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FALL 2014

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Distributor's Link Magazine Fall Issue 2014

56 THE DISTRIBUTOR’S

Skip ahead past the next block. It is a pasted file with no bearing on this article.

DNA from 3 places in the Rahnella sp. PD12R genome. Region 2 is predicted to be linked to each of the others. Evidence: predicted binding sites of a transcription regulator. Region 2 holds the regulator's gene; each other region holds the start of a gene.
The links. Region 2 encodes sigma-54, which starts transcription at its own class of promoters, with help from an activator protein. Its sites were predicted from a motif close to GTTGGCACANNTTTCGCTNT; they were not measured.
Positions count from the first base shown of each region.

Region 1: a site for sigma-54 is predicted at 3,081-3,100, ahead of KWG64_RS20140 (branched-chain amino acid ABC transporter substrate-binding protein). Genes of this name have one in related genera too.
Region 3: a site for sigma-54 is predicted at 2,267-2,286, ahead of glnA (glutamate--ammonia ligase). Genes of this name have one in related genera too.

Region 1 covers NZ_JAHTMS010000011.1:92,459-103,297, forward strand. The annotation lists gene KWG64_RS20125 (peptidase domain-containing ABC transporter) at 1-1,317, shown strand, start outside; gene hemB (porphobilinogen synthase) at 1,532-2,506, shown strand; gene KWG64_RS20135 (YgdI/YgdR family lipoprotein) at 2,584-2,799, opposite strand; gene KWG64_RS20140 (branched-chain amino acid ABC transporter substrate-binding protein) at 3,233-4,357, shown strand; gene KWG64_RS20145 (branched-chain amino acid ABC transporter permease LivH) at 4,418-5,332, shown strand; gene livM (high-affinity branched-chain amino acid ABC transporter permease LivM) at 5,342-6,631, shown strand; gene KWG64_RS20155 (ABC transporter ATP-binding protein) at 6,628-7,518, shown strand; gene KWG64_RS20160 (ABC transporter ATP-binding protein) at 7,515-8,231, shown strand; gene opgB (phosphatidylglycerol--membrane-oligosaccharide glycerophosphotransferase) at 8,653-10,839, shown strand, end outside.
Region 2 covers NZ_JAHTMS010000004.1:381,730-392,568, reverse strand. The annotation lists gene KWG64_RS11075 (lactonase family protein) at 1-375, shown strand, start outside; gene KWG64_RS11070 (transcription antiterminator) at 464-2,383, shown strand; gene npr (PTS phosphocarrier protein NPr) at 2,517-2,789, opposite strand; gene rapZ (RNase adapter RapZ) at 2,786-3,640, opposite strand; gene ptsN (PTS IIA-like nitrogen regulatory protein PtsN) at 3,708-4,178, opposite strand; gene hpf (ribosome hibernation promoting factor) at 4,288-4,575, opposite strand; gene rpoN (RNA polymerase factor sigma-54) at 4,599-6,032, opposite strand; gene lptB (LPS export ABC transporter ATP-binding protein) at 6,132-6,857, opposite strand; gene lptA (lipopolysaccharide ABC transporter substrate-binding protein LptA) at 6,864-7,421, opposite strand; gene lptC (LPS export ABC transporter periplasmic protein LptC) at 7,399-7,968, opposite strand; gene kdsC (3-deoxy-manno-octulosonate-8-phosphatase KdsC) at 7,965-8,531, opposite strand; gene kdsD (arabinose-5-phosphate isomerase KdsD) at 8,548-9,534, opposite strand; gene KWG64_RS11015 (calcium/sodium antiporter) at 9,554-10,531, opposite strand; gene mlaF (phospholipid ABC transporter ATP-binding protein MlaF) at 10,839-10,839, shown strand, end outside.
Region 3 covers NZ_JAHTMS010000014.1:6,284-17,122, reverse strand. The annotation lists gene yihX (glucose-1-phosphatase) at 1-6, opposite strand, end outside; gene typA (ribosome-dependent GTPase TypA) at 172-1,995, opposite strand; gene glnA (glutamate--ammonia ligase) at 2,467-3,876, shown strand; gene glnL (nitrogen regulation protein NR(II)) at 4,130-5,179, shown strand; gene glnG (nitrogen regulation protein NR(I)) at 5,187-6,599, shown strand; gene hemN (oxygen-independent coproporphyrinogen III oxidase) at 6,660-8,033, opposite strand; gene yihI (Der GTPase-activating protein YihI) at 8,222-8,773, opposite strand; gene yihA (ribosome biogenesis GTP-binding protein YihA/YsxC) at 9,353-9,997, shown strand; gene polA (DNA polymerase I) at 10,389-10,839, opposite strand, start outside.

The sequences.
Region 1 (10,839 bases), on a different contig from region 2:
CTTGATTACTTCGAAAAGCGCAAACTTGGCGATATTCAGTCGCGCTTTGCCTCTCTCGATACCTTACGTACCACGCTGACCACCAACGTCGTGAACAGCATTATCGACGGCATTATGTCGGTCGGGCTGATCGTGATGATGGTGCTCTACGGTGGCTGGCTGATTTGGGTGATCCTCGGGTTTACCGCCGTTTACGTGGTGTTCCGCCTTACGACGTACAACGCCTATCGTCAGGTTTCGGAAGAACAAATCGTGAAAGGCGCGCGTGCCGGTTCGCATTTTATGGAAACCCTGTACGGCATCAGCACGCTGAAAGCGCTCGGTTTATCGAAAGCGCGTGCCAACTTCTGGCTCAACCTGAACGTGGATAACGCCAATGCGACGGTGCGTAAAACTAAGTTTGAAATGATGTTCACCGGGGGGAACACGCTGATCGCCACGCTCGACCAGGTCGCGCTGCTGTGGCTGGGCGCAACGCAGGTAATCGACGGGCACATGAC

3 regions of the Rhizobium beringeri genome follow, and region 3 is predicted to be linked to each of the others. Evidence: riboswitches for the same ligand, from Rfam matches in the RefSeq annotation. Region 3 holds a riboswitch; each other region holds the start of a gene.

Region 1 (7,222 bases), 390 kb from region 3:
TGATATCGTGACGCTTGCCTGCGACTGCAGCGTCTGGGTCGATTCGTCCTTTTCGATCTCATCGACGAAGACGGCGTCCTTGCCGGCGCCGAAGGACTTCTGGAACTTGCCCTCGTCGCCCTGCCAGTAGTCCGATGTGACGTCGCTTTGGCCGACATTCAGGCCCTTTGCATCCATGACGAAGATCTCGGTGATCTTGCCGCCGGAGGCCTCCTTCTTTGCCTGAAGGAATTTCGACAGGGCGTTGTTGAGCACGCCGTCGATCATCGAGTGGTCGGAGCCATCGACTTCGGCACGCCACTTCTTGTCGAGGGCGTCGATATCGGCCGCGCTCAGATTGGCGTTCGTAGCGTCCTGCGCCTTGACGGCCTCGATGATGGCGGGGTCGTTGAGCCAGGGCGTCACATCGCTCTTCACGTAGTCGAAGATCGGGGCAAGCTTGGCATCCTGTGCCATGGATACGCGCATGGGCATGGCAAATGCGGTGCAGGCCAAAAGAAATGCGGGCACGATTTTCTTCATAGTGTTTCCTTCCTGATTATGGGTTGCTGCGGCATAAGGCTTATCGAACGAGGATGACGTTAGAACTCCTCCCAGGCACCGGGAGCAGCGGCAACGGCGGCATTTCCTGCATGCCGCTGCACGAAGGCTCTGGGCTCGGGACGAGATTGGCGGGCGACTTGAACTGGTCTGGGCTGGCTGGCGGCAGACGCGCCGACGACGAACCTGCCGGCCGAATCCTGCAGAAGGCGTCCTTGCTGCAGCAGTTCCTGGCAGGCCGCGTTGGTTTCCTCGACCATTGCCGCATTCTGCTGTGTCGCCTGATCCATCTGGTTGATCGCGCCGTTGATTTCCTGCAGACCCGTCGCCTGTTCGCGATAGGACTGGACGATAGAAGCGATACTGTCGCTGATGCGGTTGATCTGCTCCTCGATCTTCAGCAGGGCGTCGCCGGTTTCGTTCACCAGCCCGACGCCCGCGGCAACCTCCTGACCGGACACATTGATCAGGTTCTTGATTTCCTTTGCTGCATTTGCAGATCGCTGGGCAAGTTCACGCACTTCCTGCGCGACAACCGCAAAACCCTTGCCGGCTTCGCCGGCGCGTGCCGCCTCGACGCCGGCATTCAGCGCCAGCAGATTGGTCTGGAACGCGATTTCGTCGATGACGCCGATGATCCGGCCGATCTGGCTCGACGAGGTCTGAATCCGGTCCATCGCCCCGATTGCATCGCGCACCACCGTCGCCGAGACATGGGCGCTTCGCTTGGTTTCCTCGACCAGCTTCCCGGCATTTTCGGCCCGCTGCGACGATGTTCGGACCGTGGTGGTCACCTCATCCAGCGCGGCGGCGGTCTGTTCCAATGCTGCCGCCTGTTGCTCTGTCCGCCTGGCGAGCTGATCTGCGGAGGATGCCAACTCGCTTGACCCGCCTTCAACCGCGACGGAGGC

56 THE DISTRIBUTOR’S LINK Spirol International Corporation 30 Rock Avenue, Danielson, CT 06239 Tel: 1-860-774-8571 Fax:. 1-860-774-2048 Email: info@spirol.com www.spirol.com HOW TO PROPERLY PIN A SHAFT & HUB ASSEMBLY by Caroline Mallory, SPIROL Application Engineer One of the primary benefits of using a Coiled Spring Pin to affix a hub or gear to a shaft is the Coiled Pin’s ability to prevent hole damage. Another benefit is that the Coiled Pin absorbs wider hole tolerances than any other press-fit pin. This translates to lower total manufacturing costs of the assembly. There are a few design guidelines that must be adhered to in order to achieve the maximum strength of the pinned system and prevent damage to the assembly: The design guidelines can be divided into two groups: 1) the shaft and hub, and 2) the pin. Shaft and Hub Considerations The hole in a shaft should not exceed 1/3 of the shaft diameter. For mild steel and nonferrous shafts, standard duty pins are recommended. The extra strength of a heavy duty pin is only beneficial if the hole is less than 1/4 the diameter of the shaft or if the shaft is hardened (Figure 1). It is recommended that the hub be designed with a minimum wall thickness of 1.5 times the diameter of the pin. Otherwise, the strength of the hub will not match the shear strength of the pin (Figure 1). As the wall thickness of the hub increases, so does the area of material around the pin. The diameter of the holes through both the shaft and hub should be precision matched to eliminate any movement of the pin within the holes. It is recommended that the difference between the hole diameters in the hub and shaft not exceed 0.05mm (.002”) to prevent movement of the parts relative to each other. Otherwise, the pin will be subject FIGURE 1 to dynamic loading such that a very small change in velocity could equate to a significant change in force impacting the assembly. The hole should be centered in both the shaft and hub to prevent stress concentration and ensure there is enough material around the pin to withstand the applied forces. If the holes cannot be precision matched, dividing the tolerance between the shaft and hub is recommended. The larger half of the tolerance should be applied to the component with the longest engagement length, and the smaller half should be applied to the other component. Countersinks on the holes are not recommended. In addition, the outer diameter of the shaft (OD) and the inner diameter of the collar (ID) should be designed such that the distance between the shear planes (OD-ID) does not exceed 0.13mm (.005”). In both cases, an unsupported length of pin in an area where torque may be applied is created. This could cause a bending moment, which shortens the lifespan of the pin (Figure 2). FIGURE 2 A countersink increases the distance between the shear planes. This can put the pin in bending and thus reduce the strength of the pin. please turn to page 216

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